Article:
California is home to natural wonders and stunning terrain that varies across the massive state. Nature centers throughout the Golden State educate the public about the splendor that you can discover in nature and the environment. These nature centers celebrate everything from glistening beaches, to vast oceans, to dense forests, and dry deserts, in keeping with the state’s array of diversity. Here are our 10 favorite nature centers in California.
The Agua Hedionda Lagoon is the home of many natural wonders and the Foundation seeks to preserve it for future generations through education. It also seeks to offer public access to nature through wilderness trails and volunteer efforts.
Cachuma Lake is a woodland habitat home to fish, birds and more wildlife. The Neal Taylor Nature Center is one part museum and one part hands-on activities. It offers a diverse array of learning activities and things to do for kids, ranging from workshops to puppet shows. No matter what, everyone is encouraged to touch and discover new things.
Big Sur is undoubtedly one of the most spectacular places on earth, filled with stunning ocean views and ancient forests. Located within Andrew Molera State Park, The Ventana Wildlife Society Nature Center helps visitors better understand what makes the views so stunning and unique and helps to preserve flora and fauna, include California’s condors for years to come.
Located in Franklin Canyon Park, the Sooky Goldman Nature Center offers information about the cultural and environmental implications of the surrounding 600 acres of open space, including ponds, trees, grasslands and more. Visitors and volunteers are strongly encouraged.
The Richardson Bay Audubon Center & Sanctuary is located on the banks of the San Francisco Bay and provides a refuge for water birds and Pacific herring. It is closed for part of the year to make way for conservation efforts. Nearby is acreage that offers space for youth camps and other learning experiences.
Once upon a time, redwoods filled Northern California up to the Oregon border. With the gold rush, came logging and a loss of trees. Now there are nature preserves to save the trees and grow new ones. At the Armstrong Redwoods State Natural Reserve Visitors Center, you can learn about the history of the trees and the impact they have on current ecosystems.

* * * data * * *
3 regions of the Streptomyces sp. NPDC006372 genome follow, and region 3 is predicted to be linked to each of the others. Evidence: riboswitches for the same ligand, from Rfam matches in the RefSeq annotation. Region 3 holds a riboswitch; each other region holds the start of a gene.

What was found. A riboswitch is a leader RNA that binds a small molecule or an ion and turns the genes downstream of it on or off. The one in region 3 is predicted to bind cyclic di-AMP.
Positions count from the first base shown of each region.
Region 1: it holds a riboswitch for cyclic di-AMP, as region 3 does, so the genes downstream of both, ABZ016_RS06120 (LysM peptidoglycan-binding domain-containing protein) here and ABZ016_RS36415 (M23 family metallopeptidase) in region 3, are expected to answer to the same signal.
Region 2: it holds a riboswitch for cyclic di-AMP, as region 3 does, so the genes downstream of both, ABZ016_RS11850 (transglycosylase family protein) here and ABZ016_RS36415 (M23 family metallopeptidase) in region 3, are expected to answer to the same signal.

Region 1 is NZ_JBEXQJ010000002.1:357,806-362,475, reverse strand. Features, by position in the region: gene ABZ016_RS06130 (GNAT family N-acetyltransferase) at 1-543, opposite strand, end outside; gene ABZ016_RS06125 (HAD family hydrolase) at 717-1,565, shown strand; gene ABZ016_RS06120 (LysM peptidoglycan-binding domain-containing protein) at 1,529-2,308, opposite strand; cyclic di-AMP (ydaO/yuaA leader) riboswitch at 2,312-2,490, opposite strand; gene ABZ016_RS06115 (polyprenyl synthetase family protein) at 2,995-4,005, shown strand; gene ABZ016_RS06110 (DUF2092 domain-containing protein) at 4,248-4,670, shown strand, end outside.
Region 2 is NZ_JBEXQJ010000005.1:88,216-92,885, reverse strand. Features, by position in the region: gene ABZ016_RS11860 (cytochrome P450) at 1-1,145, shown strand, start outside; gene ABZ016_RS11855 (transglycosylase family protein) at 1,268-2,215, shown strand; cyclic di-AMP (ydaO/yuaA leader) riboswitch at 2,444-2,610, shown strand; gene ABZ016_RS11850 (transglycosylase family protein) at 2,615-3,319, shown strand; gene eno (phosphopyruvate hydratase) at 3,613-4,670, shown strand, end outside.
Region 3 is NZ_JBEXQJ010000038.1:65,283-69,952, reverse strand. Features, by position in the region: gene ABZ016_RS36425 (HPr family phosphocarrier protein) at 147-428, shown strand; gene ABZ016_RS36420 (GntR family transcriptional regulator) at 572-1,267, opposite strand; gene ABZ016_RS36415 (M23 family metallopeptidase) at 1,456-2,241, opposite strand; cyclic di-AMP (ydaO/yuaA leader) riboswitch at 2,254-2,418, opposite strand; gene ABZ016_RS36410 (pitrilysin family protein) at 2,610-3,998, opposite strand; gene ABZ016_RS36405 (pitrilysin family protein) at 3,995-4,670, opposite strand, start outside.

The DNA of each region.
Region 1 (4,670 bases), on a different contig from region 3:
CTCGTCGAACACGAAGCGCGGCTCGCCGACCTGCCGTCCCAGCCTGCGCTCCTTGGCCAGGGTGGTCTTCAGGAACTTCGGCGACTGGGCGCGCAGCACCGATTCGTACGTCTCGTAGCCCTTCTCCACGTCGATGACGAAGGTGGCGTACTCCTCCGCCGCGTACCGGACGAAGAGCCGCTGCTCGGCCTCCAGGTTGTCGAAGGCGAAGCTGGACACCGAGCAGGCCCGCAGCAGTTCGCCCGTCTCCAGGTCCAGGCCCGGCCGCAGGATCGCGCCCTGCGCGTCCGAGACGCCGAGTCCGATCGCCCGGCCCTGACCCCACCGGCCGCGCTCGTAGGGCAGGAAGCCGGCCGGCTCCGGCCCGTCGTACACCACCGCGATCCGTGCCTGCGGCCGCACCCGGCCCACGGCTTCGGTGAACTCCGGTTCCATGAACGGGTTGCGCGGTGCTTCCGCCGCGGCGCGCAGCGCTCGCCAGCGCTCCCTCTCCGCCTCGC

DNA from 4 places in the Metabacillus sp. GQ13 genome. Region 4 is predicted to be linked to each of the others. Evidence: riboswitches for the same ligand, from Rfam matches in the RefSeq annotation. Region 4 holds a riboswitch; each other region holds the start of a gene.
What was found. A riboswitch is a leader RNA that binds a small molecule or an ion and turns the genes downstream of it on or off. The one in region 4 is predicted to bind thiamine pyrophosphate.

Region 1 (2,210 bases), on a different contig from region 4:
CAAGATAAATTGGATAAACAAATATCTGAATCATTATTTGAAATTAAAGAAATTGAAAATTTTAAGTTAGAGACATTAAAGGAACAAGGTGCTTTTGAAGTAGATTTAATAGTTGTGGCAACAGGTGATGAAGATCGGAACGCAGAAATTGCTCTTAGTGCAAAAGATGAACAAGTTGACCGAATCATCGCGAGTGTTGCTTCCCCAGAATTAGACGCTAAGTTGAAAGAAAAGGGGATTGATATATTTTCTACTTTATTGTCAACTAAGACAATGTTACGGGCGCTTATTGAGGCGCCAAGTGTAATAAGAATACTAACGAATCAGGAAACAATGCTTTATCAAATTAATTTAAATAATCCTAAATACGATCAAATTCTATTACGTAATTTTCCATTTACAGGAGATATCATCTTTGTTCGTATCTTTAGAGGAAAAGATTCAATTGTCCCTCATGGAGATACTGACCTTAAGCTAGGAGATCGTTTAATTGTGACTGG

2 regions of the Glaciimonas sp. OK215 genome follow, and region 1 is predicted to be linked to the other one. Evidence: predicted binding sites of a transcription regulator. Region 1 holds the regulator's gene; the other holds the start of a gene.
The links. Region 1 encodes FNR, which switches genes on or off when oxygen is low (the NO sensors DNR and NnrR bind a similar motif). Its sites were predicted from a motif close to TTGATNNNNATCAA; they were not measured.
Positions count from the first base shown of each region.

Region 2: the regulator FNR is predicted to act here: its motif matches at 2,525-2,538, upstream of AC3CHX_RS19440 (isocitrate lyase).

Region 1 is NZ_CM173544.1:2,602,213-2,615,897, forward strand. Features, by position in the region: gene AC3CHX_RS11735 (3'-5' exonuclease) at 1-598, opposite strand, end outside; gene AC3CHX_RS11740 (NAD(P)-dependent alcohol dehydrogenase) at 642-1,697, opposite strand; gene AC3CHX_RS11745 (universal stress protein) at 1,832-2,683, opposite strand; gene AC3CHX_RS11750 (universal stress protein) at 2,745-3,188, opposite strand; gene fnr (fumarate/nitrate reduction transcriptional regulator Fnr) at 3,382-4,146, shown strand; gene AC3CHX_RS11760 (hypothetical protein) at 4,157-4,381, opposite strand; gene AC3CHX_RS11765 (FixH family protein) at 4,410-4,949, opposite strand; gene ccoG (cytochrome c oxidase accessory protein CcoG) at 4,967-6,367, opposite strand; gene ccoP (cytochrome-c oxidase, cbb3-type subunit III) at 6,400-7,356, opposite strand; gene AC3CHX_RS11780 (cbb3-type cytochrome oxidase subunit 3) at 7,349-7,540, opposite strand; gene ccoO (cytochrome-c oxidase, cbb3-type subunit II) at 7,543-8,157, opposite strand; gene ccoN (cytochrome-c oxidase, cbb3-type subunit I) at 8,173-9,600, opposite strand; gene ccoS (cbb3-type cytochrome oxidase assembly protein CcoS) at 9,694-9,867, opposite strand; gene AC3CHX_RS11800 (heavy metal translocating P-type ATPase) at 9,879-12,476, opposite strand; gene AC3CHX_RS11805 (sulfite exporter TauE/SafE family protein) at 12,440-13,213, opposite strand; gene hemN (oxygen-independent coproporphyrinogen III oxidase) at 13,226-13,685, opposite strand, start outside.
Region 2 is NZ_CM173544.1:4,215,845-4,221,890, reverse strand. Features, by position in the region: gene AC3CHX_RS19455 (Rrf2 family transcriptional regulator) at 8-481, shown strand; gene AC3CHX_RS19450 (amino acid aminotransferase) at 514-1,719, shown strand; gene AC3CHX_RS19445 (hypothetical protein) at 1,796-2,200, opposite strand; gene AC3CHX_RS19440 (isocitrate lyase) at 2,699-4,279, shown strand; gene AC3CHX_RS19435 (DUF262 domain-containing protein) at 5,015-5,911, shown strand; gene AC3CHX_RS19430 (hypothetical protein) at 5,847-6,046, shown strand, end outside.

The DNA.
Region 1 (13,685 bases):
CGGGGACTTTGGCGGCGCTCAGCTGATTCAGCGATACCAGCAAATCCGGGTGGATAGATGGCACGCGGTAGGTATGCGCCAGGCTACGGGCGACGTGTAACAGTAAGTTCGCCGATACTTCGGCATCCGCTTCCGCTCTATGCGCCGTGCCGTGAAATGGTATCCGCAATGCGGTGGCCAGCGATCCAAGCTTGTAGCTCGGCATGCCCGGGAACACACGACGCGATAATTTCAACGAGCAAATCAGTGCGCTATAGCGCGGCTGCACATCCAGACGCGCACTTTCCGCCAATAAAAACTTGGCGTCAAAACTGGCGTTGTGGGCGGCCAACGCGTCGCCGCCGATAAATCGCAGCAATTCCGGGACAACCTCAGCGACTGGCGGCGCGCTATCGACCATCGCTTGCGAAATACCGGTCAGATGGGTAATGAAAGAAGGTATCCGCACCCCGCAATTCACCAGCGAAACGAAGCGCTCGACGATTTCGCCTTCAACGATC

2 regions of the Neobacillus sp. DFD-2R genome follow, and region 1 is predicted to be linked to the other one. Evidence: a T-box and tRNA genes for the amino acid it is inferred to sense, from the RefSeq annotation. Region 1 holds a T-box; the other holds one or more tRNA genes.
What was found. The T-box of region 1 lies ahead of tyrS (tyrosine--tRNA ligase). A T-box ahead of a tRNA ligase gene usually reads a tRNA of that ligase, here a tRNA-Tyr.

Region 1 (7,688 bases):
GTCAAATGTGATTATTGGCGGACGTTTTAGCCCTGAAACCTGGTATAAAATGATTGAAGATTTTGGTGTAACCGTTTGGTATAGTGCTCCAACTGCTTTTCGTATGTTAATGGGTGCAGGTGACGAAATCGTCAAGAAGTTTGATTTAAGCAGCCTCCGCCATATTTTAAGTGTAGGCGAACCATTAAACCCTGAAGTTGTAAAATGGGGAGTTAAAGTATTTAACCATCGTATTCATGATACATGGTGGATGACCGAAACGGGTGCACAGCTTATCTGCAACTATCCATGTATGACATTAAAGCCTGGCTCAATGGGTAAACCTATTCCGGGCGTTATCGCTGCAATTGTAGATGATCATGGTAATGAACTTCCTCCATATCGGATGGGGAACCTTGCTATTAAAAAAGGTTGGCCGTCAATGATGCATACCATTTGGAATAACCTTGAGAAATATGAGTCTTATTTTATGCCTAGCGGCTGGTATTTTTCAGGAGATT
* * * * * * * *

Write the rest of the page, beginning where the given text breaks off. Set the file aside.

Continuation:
The Shipley Nature Center opened in 1974 as a way to showcase what Huntington Beach might have looked like 100 years ago, before development. Now the nature center offers several different California habitats and a chance to experience the wonder of the natural world through a variety of activities and sights and sounds.
The Environmental Nature Center is dedicated to providing hands-on experiences with nature for people throughout life. To that end, the nature center offers a variety of programs including preschools, camps and the opportunity to celebrate weddings and special events. The mission is to help students enjoy nature’s beauty through a variety of vegetation that is native to California.
The Idyllwild Nature Center offers a variety of educational programs as well as seasonal events that attract families and visitors to the beautiful grounds. You can learn about the habitats that surround the trails as well as bring something home from the nature shop, which supports the center and its variety of programs and things to do.
Set in a canyon and surrounded by a variety of plant and animal life, the Placerita Canyon Nature Center offers various programs including guided weekend walks to encourage bird watching, a hike to waterfalls, and other events that help visitors to the surround park better enjoy and understand the natural wilderness area.